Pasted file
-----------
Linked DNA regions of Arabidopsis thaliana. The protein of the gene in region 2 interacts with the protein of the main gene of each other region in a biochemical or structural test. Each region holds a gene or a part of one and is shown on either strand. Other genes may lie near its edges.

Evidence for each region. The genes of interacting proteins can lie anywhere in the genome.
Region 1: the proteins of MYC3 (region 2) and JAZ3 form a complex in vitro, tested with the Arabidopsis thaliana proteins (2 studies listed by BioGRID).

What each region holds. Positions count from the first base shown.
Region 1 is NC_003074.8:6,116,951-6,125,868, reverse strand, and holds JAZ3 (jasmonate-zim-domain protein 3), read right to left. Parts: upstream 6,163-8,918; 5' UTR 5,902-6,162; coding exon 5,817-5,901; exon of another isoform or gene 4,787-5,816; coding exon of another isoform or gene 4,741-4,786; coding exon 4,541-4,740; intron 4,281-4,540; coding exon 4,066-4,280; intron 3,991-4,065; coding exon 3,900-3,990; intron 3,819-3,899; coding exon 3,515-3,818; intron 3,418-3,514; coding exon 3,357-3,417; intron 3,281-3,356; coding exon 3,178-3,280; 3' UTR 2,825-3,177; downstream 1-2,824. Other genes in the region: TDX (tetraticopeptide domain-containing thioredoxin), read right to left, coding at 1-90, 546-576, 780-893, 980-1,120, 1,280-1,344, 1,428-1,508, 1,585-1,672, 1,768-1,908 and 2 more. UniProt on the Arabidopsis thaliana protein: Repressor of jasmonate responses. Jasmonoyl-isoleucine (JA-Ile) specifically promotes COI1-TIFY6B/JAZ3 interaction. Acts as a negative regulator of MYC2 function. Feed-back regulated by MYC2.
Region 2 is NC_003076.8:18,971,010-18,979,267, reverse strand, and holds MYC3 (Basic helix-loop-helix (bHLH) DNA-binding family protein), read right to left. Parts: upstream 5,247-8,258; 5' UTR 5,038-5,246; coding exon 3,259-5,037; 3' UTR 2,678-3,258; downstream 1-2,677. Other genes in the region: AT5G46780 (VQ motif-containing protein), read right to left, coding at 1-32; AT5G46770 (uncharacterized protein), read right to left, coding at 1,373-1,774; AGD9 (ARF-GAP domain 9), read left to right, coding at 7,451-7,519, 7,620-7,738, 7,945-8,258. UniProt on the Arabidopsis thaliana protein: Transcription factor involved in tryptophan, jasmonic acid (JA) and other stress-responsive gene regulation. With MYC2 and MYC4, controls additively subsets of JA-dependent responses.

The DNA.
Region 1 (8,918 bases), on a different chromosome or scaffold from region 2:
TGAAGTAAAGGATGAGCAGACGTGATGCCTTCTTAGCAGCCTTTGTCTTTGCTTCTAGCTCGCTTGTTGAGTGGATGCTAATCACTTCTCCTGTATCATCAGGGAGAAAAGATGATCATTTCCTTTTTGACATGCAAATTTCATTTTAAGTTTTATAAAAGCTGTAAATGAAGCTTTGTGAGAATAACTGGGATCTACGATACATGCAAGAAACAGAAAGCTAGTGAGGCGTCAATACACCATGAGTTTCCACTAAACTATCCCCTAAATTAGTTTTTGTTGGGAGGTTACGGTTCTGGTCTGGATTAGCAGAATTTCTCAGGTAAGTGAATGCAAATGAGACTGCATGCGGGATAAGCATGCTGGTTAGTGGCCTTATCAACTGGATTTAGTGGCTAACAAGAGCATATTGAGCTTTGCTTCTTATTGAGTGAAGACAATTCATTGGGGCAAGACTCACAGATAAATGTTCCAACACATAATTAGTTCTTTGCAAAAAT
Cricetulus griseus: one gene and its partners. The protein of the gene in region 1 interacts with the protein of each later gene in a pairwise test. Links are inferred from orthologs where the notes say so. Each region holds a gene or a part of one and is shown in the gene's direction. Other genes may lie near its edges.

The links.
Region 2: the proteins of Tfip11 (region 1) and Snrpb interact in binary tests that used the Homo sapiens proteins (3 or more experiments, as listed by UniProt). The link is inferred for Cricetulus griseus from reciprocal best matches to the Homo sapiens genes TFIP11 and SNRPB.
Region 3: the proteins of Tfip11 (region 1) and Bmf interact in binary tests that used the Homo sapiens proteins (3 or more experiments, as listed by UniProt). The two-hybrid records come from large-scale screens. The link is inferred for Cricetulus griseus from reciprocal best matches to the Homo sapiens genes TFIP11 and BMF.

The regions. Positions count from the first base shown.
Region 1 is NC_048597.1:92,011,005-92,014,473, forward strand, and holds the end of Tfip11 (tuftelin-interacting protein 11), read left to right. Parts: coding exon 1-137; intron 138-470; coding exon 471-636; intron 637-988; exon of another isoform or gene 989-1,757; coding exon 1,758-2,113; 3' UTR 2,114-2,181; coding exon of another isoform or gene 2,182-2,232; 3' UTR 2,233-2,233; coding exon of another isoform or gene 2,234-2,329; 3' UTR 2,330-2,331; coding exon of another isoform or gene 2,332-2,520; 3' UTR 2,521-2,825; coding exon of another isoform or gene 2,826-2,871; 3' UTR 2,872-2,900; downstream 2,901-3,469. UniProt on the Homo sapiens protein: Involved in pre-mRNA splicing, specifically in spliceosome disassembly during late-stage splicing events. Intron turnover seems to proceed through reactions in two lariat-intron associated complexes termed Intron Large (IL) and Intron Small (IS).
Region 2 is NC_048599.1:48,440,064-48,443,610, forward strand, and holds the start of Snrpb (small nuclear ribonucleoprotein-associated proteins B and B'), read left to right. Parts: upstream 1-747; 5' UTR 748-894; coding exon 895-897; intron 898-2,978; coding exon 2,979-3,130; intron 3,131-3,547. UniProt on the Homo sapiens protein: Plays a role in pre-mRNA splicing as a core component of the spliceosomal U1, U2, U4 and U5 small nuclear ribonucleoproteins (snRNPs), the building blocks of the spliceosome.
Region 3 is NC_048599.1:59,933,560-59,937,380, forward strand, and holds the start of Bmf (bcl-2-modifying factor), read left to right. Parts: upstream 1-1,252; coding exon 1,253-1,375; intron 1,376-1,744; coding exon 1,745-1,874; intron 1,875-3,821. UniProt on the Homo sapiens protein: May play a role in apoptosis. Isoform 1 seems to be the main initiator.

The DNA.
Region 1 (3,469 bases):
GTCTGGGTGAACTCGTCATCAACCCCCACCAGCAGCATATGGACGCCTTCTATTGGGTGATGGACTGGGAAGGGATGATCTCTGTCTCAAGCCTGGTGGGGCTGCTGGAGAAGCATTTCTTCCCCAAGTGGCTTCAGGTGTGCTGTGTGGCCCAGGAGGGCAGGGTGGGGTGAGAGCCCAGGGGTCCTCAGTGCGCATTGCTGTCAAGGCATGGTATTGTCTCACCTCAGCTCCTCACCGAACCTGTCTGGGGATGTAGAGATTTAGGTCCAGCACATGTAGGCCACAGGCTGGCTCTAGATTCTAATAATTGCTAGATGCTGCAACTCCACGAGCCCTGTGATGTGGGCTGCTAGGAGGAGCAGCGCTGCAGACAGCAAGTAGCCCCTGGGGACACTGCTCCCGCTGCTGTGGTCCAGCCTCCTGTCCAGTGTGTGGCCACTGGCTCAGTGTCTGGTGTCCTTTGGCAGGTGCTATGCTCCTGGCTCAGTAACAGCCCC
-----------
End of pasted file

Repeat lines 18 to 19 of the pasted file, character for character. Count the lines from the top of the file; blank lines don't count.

The DNA.
Region 1 (3,469 bases):